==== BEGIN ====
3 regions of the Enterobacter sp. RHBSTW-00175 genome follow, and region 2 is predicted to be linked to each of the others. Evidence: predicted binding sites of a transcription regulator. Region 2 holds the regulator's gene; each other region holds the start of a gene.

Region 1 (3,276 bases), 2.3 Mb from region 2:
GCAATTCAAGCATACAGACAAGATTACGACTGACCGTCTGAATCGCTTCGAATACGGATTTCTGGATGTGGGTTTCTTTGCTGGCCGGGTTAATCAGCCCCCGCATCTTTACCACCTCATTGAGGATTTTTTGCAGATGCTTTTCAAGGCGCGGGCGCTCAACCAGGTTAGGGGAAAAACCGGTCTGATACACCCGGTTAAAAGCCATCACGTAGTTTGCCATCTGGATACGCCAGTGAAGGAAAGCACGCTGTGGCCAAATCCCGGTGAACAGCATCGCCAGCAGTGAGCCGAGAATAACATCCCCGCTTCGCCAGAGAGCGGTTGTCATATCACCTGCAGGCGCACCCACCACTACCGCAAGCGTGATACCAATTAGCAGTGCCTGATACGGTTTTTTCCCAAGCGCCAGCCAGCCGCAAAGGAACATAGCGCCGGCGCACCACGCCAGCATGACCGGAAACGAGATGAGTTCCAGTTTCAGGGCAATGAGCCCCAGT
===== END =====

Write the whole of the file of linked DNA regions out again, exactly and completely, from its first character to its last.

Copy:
3 regions of the Enterobacter sp. RHBSTW-00175 genome follow, and region 2 is predicted to be linked to each of the others. Evidence: predicted binding sites of a transcription regulator. Region 2 holds the regulator's gene; each other region holds the start of a gene.

Region 1 (3,276 bases), 2.3 Mb from region 2:
GCAATTCAAGCATACAGACAAGATTACGACTGACCGTCTGAATCGCTTCGAATACGGATTTCTGGATGTGGGTTTCTTTGCTGGCCGGGTTAATCAGCCCCCGCATCTTTACCACCTCATTGAGGATTTTTTGCAGATGCTTTTCAAGGCGCGGGCGCTCAACCAGGTTAGGGGAAAAACCGGTCTGATACACCCGGTTAAAAGCCATCACGTAGTTTGCCATCTGGATACGCCAGTGAAGGAAAGCACGCTGTGGCCAAATCCCGGTGAACAGCATCGCCAGCAGTGAGCCGAGAATAACATCCCCGCTTCGCCAGAGAGCGGTTGTCATATCACCTGCAGGCGCACCCACCACTACCGCAAGCGTGATACCAATTAGCAGTGCCTGATACGGTTTTTTCCCAAGCGCCAGCCAGCCGCAAAGGAACATAGCGCCGGCGCACCACGCCAGCATGACCGGAAACGAGATGAGTTCCAGTTTCAGGGCAATGAGCCCCAGT